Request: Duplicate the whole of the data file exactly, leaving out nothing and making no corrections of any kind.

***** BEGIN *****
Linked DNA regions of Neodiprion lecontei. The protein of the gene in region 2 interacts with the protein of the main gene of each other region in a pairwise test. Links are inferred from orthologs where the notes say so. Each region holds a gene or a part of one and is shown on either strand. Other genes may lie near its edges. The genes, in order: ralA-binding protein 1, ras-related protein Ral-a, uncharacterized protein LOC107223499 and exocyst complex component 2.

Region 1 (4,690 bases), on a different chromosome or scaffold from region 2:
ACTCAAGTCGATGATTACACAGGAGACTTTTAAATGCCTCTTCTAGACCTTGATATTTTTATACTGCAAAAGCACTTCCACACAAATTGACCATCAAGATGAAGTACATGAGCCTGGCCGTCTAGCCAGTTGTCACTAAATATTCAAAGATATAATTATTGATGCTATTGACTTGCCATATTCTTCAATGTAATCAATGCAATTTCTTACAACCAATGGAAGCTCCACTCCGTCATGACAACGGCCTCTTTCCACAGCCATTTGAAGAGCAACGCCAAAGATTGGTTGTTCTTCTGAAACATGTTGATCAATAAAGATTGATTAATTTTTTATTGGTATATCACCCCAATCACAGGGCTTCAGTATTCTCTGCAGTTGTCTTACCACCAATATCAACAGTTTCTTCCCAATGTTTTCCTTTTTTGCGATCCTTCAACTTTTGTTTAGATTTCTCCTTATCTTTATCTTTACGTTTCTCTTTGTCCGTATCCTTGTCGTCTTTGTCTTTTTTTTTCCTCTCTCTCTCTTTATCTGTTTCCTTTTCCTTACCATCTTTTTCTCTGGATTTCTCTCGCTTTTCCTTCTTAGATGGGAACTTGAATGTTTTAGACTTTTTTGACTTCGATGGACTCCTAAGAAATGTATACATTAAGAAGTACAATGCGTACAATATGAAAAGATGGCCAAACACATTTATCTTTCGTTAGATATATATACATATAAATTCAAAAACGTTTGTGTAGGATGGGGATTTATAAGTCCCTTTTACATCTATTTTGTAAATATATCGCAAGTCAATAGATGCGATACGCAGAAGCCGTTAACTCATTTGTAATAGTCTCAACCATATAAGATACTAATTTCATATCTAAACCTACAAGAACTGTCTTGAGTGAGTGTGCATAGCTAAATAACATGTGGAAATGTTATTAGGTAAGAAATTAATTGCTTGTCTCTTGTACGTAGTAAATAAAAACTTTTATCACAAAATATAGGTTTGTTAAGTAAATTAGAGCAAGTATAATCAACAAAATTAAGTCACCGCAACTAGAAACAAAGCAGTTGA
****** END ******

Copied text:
Linked DNA regions of Neodiprion lecontei. The protein of the gene in region 2 interacts with the protein of the main gene of each other region in a pairwise test. Links are inferred from orthologs where the notes say so. Each region holds a gene or a part of one and is shown on either strand. Other genes may lie near its edges. The genes, in order: ralA-binding protein 1, ras-related protein Ral-a, uncharacterized protein LOC107223499 and exocyst complex component 2.

Region 1 (4,690 bases), on a different chromosome or scaffold from region 2:
ACTCAAGTCGATGATTACACAGGAGACTTTTAAATGCCTCTTCTAGACCTTGATATTTTTATACTGCAAAAGCACTTCCACACAAATTGACCATCAAGATGAAGTACATGAGCCTGGCCGTCTAGCCAGTTGTCACTAAATATTCAAAGATATAATTATTGATGCTATTGACTTGCCATATTCTTCAATGTAATCAATGCAATTTCTTACAACCAATGGAAGCTCCACTCCGTCATGACAACGGCCTCTTTCCACAGCCATTTGAAGAGCAACGCCAAAGATTGGTTGTTCTTCTGAAACATGTTGATCAATAAAGATTGATTAATTTTTTATTGGTATATCACCCCAATCACAGGGCTTCAGTATTCTCTGCAGTTGTCTTACCACCAATATCAACAGTTTCTTCCCAATGTTTTCCTTTTTTGCGATCCTTCAACTTTTGTTTAGATTTCTCCTTATCTTTATCTTTACGTTTCTCTTTGTCCGTATCCTTGTCGTCTTTGTCTTTTTTTTTCCTCTCTCTCTCTTTATCTGTTTCCTTTTCCTTACCATCTTTTTCTCTGGATTTCTCTCGCTTTTCCTTCTTAGATGGGAACTTGAATGTTTTAGACTTTTTTGACTTCGATGGACTCCTAAGAAATGTATACATTAAGAAGTACAATGCGTACAATATGAAAAGATGGCCAAACACATTTATCTTTCGTTAGATATATATACATATAAATTCAAAAACGTTTGTGTAGGATGGGGATTTATAAGTCCCTTTTACATCTATTTTGTAAATATATCGCAAGTCAATAGATGCGATACGCAGAAGCCGTTAACTCATTTGTAATAGTCTCAACCATATAAGATACTAATTTCATATCTAAACCTACAAGAACTGTCTTGAGTGAGTGTGCATAGCTAAATAACATGTGGAAATGTTATTAGGTAAGAAATTAATTGCTTGTCTCTTGTACGTAGTAAATAAAAACTTTTATCACAAAATATAGGTTTGTTAAGTAAATTAGAGCAAGTATAATCAACAAAATTAAGTCACCGCAACTAGAAACAAAGCAGTTGA